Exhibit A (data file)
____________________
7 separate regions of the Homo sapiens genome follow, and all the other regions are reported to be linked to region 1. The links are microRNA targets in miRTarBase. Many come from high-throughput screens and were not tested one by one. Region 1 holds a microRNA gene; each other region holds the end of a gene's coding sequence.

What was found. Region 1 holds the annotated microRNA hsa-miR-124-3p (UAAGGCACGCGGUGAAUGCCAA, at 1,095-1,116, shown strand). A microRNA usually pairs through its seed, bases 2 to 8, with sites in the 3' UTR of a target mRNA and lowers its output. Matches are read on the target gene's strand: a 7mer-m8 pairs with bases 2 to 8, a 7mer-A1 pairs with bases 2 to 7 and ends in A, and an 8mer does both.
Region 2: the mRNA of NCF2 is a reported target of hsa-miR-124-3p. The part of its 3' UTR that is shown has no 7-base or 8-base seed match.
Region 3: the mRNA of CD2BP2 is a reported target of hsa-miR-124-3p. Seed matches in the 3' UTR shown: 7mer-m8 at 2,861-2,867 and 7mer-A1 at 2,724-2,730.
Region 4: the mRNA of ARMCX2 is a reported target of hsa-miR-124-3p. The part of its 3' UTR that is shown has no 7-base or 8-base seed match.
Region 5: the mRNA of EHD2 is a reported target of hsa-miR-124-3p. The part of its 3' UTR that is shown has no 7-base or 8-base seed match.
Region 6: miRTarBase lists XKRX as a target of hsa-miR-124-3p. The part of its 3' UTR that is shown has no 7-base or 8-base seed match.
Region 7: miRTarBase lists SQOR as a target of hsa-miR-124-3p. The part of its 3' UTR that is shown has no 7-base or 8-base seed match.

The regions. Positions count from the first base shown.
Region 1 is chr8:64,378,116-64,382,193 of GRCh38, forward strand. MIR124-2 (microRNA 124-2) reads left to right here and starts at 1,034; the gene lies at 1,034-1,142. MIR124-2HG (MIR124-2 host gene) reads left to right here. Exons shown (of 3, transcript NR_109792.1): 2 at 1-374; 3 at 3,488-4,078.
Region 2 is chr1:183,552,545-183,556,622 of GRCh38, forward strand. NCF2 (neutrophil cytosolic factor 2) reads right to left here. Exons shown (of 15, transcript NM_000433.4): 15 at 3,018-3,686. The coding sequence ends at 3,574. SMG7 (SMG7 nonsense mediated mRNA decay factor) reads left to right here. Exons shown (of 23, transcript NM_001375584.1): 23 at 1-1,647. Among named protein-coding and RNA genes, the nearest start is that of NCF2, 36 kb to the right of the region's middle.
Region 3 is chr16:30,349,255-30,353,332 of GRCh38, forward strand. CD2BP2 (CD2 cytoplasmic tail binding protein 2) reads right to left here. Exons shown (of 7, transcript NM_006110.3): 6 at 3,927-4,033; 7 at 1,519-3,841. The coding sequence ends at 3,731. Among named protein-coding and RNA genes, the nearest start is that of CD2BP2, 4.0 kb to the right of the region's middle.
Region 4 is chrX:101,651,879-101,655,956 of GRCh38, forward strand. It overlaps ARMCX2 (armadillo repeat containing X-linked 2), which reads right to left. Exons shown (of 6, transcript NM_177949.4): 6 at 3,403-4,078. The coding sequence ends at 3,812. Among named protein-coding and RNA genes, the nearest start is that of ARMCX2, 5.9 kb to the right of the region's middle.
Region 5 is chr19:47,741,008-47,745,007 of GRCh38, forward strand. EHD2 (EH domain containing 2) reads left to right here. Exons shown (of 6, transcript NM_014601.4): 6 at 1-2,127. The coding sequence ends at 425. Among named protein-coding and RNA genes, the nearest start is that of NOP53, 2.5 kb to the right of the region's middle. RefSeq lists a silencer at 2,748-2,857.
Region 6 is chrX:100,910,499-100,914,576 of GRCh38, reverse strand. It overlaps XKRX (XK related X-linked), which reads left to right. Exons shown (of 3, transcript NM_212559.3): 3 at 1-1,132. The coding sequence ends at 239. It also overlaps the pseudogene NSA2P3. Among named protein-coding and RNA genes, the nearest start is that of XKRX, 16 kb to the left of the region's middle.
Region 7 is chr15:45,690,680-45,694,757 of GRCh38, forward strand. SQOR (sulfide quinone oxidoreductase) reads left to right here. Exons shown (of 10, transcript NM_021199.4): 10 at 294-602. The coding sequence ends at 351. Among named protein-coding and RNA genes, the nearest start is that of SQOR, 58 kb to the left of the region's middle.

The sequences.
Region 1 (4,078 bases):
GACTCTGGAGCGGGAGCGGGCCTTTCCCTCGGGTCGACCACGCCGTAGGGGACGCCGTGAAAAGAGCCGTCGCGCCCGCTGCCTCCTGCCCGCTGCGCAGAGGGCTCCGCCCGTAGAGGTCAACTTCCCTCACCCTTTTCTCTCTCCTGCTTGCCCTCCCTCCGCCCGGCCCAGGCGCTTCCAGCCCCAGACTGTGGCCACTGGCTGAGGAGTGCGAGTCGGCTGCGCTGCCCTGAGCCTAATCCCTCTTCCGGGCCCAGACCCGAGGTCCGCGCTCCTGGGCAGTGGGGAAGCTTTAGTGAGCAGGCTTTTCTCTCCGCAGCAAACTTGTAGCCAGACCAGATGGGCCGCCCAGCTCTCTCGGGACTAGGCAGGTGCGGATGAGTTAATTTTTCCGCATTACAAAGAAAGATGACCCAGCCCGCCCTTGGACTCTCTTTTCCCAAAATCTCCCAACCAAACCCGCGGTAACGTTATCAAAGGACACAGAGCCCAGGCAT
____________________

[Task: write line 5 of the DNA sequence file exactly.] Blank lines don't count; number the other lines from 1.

Region 4: the mRNA of ARMCX2 is a reported target of hsa-miR-124-3p. The part of its 3' UTR that is shown has no 7-base or 8-base seed match.